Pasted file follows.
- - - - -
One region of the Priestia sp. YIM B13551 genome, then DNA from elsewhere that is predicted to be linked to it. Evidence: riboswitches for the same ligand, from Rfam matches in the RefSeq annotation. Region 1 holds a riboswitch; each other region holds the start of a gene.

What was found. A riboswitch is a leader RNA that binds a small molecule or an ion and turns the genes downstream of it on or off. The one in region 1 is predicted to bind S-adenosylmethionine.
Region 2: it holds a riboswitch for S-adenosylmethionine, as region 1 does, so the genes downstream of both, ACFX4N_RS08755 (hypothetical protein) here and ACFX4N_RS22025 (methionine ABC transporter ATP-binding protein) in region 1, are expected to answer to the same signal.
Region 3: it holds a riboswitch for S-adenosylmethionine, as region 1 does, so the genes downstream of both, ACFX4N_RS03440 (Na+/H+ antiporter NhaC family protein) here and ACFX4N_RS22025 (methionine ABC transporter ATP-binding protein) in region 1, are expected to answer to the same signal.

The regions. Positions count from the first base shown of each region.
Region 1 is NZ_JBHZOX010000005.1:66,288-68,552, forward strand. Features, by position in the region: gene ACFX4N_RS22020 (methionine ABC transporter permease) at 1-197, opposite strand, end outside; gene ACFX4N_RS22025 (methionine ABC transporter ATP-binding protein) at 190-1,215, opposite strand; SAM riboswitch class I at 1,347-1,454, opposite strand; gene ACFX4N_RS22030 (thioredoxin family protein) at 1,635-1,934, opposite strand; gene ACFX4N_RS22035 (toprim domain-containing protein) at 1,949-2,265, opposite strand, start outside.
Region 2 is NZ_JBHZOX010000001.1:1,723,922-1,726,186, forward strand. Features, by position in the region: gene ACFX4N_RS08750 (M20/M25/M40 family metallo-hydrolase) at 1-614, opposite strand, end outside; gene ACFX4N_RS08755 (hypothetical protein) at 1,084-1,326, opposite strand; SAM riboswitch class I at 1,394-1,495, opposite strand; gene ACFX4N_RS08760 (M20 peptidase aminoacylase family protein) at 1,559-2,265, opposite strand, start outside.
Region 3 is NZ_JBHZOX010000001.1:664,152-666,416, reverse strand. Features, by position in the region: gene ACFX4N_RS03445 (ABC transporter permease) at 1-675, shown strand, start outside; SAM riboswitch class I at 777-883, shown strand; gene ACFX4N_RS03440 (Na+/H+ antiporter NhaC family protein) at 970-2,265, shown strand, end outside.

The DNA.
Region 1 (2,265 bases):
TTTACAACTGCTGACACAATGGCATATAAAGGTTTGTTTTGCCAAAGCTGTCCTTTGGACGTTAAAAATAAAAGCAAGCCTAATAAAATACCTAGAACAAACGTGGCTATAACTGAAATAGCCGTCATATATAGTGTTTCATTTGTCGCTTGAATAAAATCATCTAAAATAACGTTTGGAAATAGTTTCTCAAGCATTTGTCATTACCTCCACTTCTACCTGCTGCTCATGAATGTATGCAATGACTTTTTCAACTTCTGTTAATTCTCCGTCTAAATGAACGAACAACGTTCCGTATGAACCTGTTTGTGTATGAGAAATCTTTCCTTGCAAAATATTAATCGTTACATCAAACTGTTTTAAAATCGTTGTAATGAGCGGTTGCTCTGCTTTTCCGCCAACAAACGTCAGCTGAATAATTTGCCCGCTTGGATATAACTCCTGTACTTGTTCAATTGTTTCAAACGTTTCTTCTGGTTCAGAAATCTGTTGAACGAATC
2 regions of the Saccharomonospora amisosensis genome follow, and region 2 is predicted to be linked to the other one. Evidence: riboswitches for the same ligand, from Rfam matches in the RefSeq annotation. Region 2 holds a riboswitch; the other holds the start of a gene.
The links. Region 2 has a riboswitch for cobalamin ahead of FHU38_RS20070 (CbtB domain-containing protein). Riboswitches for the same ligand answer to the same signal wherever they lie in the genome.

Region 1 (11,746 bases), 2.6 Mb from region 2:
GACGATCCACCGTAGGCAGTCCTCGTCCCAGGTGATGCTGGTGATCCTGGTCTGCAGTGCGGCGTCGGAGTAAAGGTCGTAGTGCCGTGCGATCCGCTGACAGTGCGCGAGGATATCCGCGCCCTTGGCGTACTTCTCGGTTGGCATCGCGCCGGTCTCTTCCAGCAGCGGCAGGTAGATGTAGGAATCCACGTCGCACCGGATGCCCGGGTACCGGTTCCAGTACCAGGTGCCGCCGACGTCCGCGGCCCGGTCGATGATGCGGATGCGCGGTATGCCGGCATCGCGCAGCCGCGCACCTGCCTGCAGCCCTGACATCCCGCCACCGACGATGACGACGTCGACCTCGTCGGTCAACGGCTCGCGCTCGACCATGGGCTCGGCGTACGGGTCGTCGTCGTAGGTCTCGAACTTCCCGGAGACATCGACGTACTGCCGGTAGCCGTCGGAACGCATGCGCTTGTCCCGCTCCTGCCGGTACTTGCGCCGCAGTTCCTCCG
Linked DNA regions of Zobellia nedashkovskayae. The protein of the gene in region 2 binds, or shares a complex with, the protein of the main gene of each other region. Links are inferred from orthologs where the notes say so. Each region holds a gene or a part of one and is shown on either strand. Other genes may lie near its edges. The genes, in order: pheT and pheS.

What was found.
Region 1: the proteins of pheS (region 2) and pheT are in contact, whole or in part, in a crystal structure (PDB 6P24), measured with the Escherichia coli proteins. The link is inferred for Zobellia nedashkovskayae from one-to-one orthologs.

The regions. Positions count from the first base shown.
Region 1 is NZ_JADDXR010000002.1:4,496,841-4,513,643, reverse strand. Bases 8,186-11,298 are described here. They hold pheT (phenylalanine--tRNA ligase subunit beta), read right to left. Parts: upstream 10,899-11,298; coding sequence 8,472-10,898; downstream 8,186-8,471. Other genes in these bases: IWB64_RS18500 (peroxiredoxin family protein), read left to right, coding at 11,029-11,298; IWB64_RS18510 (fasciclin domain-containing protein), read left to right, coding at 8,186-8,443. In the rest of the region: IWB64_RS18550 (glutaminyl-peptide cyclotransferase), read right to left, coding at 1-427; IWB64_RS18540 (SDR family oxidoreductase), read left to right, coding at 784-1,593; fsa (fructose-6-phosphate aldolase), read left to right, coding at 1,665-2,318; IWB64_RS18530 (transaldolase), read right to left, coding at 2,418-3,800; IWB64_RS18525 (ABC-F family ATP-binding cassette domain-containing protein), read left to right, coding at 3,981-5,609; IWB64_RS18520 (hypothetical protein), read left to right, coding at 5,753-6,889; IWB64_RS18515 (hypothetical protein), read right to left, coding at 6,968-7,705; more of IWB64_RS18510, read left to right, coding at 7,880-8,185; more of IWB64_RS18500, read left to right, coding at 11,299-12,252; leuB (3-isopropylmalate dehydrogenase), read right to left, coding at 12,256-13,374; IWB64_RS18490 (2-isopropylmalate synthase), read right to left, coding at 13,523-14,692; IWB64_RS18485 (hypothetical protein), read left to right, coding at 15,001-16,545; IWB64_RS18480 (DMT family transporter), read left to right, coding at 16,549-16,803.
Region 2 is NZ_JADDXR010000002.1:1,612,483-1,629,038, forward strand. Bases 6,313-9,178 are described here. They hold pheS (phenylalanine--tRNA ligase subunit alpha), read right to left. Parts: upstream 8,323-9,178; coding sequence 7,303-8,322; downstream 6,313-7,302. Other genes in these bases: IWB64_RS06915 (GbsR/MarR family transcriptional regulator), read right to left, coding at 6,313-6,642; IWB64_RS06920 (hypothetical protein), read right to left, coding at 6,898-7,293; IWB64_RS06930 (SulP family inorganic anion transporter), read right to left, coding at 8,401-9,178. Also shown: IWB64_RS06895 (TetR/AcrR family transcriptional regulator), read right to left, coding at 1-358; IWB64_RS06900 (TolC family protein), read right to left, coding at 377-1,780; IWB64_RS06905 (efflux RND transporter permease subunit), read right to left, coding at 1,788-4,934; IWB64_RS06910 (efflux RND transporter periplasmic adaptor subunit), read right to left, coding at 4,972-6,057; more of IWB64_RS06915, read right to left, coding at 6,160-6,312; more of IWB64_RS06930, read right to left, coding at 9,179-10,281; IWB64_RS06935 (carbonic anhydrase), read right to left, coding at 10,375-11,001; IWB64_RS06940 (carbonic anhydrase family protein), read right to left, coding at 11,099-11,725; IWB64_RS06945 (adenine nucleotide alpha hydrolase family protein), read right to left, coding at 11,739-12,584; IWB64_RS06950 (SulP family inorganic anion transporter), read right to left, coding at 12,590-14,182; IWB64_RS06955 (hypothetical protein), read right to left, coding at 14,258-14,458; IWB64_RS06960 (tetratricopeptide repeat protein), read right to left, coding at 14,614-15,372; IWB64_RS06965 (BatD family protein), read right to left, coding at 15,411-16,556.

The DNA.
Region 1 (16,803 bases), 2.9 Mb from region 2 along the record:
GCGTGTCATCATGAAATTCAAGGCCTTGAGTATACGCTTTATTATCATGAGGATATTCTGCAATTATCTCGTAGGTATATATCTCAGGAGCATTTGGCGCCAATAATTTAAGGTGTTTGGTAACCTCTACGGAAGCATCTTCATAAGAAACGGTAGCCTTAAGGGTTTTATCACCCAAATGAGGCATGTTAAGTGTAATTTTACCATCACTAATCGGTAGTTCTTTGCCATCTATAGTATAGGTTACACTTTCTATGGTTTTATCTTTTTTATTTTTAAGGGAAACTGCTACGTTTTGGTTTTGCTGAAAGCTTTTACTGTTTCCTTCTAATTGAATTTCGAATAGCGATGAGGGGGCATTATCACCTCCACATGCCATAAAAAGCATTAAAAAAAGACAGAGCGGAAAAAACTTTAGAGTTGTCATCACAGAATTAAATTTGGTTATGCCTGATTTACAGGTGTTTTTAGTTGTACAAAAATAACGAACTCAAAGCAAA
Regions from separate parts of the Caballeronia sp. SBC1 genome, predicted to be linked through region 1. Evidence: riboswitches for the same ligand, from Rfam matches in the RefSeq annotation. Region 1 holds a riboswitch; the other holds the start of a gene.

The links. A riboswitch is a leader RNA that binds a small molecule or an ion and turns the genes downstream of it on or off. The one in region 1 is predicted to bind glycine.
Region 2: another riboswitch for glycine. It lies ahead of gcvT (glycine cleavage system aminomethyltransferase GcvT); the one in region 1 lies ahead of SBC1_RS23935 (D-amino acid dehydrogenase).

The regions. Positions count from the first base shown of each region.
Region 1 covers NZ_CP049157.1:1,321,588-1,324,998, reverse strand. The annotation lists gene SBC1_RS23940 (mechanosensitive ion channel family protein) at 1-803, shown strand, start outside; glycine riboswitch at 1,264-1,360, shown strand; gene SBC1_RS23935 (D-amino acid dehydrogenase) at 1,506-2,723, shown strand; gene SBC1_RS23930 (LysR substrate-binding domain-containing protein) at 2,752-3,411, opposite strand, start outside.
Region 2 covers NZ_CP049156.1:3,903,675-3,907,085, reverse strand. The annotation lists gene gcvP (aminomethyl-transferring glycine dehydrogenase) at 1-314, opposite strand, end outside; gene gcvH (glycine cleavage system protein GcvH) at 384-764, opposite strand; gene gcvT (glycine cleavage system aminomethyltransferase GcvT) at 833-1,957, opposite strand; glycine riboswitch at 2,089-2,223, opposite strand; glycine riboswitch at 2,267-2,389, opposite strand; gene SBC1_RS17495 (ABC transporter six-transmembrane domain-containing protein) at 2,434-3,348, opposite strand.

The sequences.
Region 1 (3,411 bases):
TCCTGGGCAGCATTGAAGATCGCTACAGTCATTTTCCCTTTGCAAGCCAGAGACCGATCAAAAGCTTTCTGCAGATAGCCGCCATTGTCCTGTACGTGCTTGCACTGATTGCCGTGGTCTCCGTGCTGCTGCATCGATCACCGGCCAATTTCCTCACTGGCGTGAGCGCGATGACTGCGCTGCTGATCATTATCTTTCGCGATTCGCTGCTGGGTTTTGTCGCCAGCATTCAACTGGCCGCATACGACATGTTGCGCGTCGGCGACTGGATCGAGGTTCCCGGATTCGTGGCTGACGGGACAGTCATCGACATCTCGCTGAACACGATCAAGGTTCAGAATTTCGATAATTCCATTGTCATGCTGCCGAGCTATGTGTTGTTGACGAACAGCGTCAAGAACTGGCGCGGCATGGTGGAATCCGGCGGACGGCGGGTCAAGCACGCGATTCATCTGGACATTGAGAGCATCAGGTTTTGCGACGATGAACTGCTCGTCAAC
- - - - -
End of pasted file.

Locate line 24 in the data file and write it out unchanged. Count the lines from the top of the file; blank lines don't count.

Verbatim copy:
GCGTGTCATCATGAAATTCAAGGCCTTGAGTATACGCTTTATTATCATGAGGATATTCTGCAATTATCTCGTAGGTATATATCTCAGGAGCATTTGGCGCCAATAATTTAAGGTGTTTGGTAACCTCTACGGAAGCATCTTCATAAGAAACGGTAGCCTTAAGGGTTTTATCACCCAAATGAGGCATGTTAAGTGTAATTTTACCATCACTAATCGGTAGTTCTTTGCCATCTATAGTATAGGTTACACTTTCTATGGTTTTATCTTTTTTATTTTTAAGGGAAACTGCTACGTTTTGGTTTTGCTGAAAGCTTTTACTGTTTCCTTCTAATTGAATTTCGAATAGCGATGAGGGGGCATTATCACCTCCACATGCCATAAAAAGCATTAAAAAAAGACAGAGCGGAAAAAACTTTAGAGTTGTCATCACAGAATTAAATTTGGTTATGCCTGATTTACAGGTGTTTTTAGTTGTACAAAAATAACGAACTCAAAGCAAA